Saturday, February 23, 2008

Al Zubarah Fort

So this was technically a trip from last weekend but I found myself waiting for my computer, camera, internet and free time to all be in the same place at the same time. Considering it's already the end of another weekend, I had better hop to it.

A group of 6 of us headed out a week ago to go visit 'the forts in the desert', supposedly ones you didn't need a SUV to visit. This was good as most of us have sedans and were too cheap to spring for the extra 500 US a month to rent a SUV instead. We piled into a sedan and a station wagon and headed out.

Our main destination was Al Zubarah fort in the NW corner of the country (we literally drove half-way across the country!) Supposedly it had been used as a fort until the 1980s and now contained a little museum inside. Other remains and forts were nearby as well. Our directions were a little lacking and encouraged us to either have GPS or a compass- thankfully one car did have GPS. The drive only took us an hour, past a lot of very flat and partially developed sand. Not much to see.

Turns out, overall, the forts weren't much to see either. Al Zubarah was nicely preserved (should be- as it was reconstructed in the 1930s!) but simple. It was four walls, 4 towers, surrounding a 2 story courtyard. The "museum" was a few faded photographs and some dusty glass cases of some rusty old coins found in the nearby Al Zubarah town. The towers had either bird dung or dead birds but one did allow you to crawl up the wood rung ladder and view the sea to the North. That was fun but the wind was so strong that day it threatened to blow you away.

As long as we were up North we wanted to see something else for our travels, so we headed to the remains of the Al Zubarah town. There wasn't much there- some town and building walls sticking out of the sand. However, the sand itself was the most fascinating part to me- it was thoroughly filled with tiny shells- some clam shape, some conch-esque. I had to walk very carefully so not to fill my sandals with the rough forms.

Not quite satisfied, our group decided to try another fort, hoping this one would really round out the afternoon. As we drove back West and closer to the water- we noticed this huge plum of black smoke in the distance, wind moving it away at a rapid pace. Turns out it was a dump burning garbage and my heart sank to just think of what might be in that rubbish and now in the air.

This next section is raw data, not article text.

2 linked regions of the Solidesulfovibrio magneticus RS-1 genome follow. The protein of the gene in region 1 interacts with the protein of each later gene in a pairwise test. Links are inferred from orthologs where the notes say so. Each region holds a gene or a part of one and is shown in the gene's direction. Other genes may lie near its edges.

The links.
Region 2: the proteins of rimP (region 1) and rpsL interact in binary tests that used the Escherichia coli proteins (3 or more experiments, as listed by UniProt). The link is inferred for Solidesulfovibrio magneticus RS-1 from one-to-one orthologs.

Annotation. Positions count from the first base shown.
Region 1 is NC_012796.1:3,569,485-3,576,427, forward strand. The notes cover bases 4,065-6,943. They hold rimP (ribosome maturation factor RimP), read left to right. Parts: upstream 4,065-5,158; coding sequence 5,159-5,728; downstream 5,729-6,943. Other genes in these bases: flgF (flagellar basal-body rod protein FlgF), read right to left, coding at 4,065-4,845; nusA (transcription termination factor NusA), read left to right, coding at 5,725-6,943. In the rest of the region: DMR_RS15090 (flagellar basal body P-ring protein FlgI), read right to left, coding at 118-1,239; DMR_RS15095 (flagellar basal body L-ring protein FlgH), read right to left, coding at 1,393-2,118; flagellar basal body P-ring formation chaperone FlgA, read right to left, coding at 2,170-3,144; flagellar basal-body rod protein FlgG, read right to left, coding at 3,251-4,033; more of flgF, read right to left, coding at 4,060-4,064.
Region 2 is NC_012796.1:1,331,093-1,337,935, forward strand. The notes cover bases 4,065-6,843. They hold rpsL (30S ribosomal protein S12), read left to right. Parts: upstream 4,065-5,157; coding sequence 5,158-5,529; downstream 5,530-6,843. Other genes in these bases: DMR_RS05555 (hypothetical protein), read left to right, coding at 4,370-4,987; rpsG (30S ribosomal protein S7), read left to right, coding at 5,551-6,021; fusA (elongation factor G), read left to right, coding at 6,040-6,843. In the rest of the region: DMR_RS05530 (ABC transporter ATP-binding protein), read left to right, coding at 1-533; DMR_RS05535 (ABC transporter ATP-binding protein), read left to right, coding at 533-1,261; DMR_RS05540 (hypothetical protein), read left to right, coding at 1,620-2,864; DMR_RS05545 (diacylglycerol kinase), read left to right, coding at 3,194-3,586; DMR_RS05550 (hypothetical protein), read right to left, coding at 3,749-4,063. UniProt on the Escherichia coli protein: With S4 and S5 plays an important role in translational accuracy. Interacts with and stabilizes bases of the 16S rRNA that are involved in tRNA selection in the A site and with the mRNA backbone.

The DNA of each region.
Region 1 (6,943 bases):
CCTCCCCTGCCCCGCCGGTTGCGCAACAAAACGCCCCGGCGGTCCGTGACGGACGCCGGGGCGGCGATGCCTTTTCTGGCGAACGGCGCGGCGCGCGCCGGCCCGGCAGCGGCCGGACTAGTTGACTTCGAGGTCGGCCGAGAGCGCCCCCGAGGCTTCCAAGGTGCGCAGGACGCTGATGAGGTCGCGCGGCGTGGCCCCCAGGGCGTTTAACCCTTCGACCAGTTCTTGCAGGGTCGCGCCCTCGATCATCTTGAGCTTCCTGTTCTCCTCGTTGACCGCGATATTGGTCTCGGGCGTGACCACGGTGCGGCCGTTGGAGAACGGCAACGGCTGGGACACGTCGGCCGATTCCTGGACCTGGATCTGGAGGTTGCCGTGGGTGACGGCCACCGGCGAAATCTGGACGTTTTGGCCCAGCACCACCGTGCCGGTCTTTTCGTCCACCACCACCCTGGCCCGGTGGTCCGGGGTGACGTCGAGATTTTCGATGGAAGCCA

This second fort lay over an unpaved road of rocky and sand. We temporarily abandoned one sedan to pile into the 4x4 station wagon for the rest of the way to the fort. This one was supposedly older than Al Zubarah but for my money, looked even newer! I wonder if by newer they meant reconstructed in 1930 as opposed to 1935... It supposedly at one point guarded natural springs nearby and we did see farming. (Along with some interesting farm/barn architecture and solar panels!) This fort was the exact same shape as the other one and even more covered in bird dung. By this point I had had about enough of the forts and sand in my mouth, so I opted to head back early with Zaher, CS PhD candidate . The rest decided to find the third fort. Zaher and I had the last laugh when the other group phoned to say they went to the GPS coordinates for the third fort and found practically nothing there! (In seeing others photos of the third fort- it appears something is there-but nothing we had not seen already).

I'm glad I went out and saw more of the country but I don't think I'll need to head back up that way until they complete the Friendship Bridge between Qatar and Bahrain.

*Few of my photos from the trip
*Check out photos of the trip from fellow explorers:
Justin & Marjorie

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